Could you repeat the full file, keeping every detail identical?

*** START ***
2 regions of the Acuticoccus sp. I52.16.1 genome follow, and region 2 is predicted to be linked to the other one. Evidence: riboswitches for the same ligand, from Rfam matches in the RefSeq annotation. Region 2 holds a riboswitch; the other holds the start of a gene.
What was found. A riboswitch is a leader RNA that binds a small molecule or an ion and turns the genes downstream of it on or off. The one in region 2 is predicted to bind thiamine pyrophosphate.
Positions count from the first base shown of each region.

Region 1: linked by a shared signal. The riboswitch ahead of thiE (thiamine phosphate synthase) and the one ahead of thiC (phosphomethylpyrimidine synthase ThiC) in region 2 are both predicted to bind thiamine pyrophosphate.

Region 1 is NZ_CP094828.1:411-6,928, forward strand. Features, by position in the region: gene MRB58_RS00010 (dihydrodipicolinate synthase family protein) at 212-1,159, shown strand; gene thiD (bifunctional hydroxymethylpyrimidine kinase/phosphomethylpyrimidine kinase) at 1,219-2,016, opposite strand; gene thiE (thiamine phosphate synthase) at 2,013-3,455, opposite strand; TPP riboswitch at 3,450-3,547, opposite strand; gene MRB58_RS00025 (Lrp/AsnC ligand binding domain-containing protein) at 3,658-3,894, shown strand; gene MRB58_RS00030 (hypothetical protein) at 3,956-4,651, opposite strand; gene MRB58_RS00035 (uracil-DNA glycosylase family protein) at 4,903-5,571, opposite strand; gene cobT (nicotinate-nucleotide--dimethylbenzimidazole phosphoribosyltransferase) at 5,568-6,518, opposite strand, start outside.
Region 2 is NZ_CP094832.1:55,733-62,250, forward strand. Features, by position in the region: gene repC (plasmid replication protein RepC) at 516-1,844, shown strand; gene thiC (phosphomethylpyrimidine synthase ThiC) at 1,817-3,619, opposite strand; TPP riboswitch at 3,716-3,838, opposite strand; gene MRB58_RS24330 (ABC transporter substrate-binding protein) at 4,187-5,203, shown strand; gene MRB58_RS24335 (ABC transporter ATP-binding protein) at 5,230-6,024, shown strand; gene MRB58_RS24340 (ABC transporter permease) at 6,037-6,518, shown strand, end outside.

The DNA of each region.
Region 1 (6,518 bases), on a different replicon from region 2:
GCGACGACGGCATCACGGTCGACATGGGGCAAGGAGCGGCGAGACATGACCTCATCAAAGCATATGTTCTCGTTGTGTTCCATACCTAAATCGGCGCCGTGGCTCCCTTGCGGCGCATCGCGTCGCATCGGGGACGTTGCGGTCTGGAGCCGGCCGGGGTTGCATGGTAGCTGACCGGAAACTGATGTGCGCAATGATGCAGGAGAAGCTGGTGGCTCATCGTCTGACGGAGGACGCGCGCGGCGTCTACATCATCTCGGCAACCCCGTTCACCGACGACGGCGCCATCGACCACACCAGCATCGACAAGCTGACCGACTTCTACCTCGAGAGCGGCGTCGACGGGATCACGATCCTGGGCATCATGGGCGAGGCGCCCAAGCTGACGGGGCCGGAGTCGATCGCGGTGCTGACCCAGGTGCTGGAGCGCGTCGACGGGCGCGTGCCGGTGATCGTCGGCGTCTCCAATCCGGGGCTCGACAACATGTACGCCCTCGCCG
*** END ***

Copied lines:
2 regions of the Acuticoccus sp. I52.16.1 genome follow, and region 2 is predicted to be linked to the other one. Evidence: riboswitches for the same ligand, from Rfam matches in the RefSeq annotation. Region 2 holds a riboswitch; the other holds the start of a gene.
What was found. A riboswitch is a leader RNA that binds a small molecule or an ion and turns the genes downstream of it on or off. The one in region 2 is predicted to bind thiamine pyrophosphate.
Positions count from the first base shown of each region.

Region 1: linked by a shared signal. The riboswitch ahead of thiE (thiamine phosphate synthase) and the one ahead of thiC (phosphomethylpyrimidine synthase ThiC) in region 2 are both predicted to bind thiamine pyrophosphate.

Region 1 is NZ_CP094828.1:411-6,928, forward strand. Features, by position in the region: gene MRB58_RS00010 (dihydrodipicolinate synthase family protein) at 212-1,159, shown strand; gene thiD (bifunctional hydroxymethylpyrimidine kinase/phosphomethylpyrimidine kinase) at 1,219-2,016, opposite strand; gene thiE (thiamine phosphate synthase) at 2,013-3,455, opposite strand; TPP riboswitch at 3,450-3,547, opposite strand; gene MRB58_RS00025 (Lrp/AsnC ligand binding domain-containing protein) at 3,658-3,894, shown strand; gene MRB58_RS00030 (hypothetical protein) at 3,956-4,651, opposite strand; gene MRB58_RS00035 (uracil-DNA glycosylase family protein) at 4,903-5,571, opposite strand; gene cobT (nicotinate-nucleotide--dimethylbenzimidazole phosphoribosyltransferase) at 5,568-6,518, opposite strand, start outside.
Region 2 is NZ_CP094832.1:55,733-62,250, forward strand. Features, by position in the region: gene repC (plasmid replication protein RepC) at 516-1,844, shown strand; gene thiC (phosphomethylpyrimidine synthase ThiC) at 1,817-3,619, opposite strand; TPP riboswitch at 3,716-3,838, opposite strand; gene MRB58_RS24330 (ABC transporter substrate-binding protein) at 4,187-5,203, shown strand; gene MRB58_RS24335 (ABC transporter ATP-binding protein) at 5,230-6,024, shown strand; gene MRB58_RS24340 (ABC transporter permease) at 6,037-6,518, shown strand, end outside.

The DNA of each region.
Region 1 (6,518 bases), on a different replicon from region 2:
GCGACGACGGCATCACGGTCGACATGGGGCAAGGAGCGGCGAGACATGACCTCATCAAAGCATATGTTCTCGTTGTGTTCCATACCTAAATCGGCGCCGTGGCTCCCTTGCGGCGCATCGCGTCGCATCGGGGACGTTGCGGTCTGGAGCCGGCCGGGGTTGCATGGTAGCTGACCGGAAACTGATGTGCGCAATGATGCAGGAGAAGCTGGTGGCTCATCGTCTGACGGAGGACGCGCGCGGCGTCTACATCATCTCGGCAACCCCGTTCACCGACGACGGCGCCATCGACCACACCAGCATCGACAAGCTGACCGACTTCTACCTCGAGAGCGGCGTCGACGGGATCACGATCCTGGGCATCATGGGCGAGGCGCCCAAGCTGACGGGGCCGGAGTCGATCGCGGTGCTGACCCAGGTGCTGGAGCGCGTCGACGGGCGCGTGCCGGTGATCGTCGGCGTCTCCAATCCGGGGCTCGACAACATGTACGCCCTCGCCG